Have you ever wondered how the world looks through the eyes of a humming bird? Imagine a basketball game: You watch the players from twenty feet altitude and then—within seconds—go down to three inches above the court floor. Then you follow the player with the ball across the whole court, just one foot above his shoulder. You pass him and climb up quickly to one inch above the basket, right in time for the slam. Soon you will be able to have these possibilities! I am working on a project that should enable us to realize those rather unusual viewpoints and perspective changes. Let me describe it to you.
Actually, the device that I plan to build looks more like a little unobtrusive UFO than a bird. It is a Micro Air Vehicle (MAV) with a built in wireless camera, its "eye." The overall size of this MAV is about half a foot and its weight around seven ounces. It is completely independent from the rest of the world. It flies autonomously, without being controlled by a human operator, much like an insect or a humming bird. In fact, it will often be standing in the air, motionless, rather than moving around. Four small impellers (propellers which are hidden in its fuselage) give it the possibility to hover like a helicopter. That's also the reason it doesn't need wings or fins like a normal airplane. To launch this MAV all we have to do is to press its big power button and to put it somewhere in the air—for example, just in front of you. The MAV starts its little electric motors and stabilizes itself automatically, so that it stays exactly where you have put it. For this purpose, it uses several micro sensors to measure its acceleration and altitude.
The MAV can do more than just float motionlessly somewhere in the air. You can tell it to move up, down, left, right, and it will do so. The expression "tell it" is meant literally. It has a built in speech recognizer, and it can "understand" and react to spoken commands, either directly or through a walkie-talkie like remote listening device. You can also tell it to do more complicated tasks, such as follow you (or someone else) at a certain distance and altitude. After all, you can tell it also just to go away and leave you alone. This can be useful for different reasons. The MAV can carry (but is not limited to) a wireless video camera. In this configuration, it is actually a micro camera autonomously flying and operating. That's why I call it Paparazzi Television Mobot (where mobot stands for "mobile robot"), or in short: Papa-TV-Bot! Obviously, an object behaving like the Paparazzi can be annoying, so the "leave me alone" feature can be useful.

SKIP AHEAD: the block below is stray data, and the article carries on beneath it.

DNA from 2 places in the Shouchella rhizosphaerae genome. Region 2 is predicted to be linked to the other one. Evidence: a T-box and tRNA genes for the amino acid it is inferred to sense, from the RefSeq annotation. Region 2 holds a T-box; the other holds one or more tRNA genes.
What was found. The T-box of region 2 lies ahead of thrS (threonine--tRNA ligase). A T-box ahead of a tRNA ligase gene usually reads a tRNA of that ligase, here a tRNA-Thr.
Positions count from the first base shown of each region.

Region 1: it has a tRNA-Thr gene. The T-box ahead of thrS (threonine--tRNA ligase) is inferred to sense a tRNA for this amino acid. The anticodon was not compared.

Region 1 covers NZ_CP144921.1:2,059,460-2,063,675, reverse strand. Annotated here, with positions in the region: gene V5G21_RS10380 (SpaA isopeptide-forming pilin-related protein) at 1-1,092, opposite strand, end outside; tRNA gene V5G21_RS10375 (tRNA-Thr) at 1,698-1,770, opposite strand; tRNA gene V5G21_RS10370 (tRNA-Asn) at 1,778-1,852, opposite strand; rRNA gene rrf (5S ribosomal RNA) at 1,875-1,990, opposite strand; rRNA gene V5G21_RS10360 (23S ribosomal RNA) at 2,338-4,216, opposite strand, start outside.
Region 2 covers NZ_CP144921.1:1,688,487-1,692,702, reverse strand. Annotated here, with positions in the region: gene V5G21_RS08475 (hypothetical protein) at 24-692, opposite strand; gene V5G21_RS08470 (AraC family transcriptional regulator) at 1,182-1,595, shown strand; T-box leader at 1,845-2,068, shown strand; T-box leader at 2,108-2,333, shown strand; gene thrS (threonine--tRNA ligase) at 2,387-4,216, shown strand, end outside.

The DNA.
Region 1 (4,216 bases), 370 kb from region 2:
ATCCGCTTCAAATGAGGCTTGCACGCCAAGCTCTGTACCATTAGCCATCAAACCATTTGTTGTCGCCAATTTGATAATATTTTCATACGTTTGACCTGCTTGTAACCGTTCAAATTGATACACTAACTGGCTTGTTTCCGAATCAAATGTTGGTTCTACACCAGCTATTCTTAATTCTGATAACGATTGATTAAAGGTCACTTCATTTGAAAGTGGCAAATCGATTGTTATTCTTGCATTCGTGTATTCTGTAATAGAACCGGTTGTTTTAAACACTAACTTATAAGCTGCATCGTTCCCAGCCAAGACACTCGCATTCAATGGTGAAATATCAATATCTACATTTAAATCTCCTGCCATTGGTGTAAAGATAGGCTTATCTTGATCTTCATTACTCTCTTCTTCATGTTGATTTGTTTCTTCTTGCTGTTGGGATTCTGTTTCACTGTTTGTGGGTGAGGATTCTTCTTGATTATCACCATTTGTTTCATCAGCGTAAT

The Papa-TV-Bot is able to convey pictures of unusual or otherwise impossible angles for events such as
Obviously, the Papa-TV-Bot has to have a certain intelligence to fulfill the tasks we give it. I am not trying to implement these intelligent behaviors as a whole, but rather let them evolve and let the Papa-TV-Bot learn from experience. For this purpose, I plan to use the methods of Artificial Life researchers, who work on similar problems of intelligent systems. These researchers have successfully applied these methods for small ground-based mobots.
Last, but not least, as it still is a machine that can fail mechanically, there are several security precautions. If the engines or the electronics fail, the last action of a Papa-TV-Bot will be to inflate a big balloon, which covers most of the surface of the little unoperational artificial insect, much like an airbag of a car. Transformed into a sort of big soft basketball, it can fall back to earth, hopefully without causing any harm when touching the ground.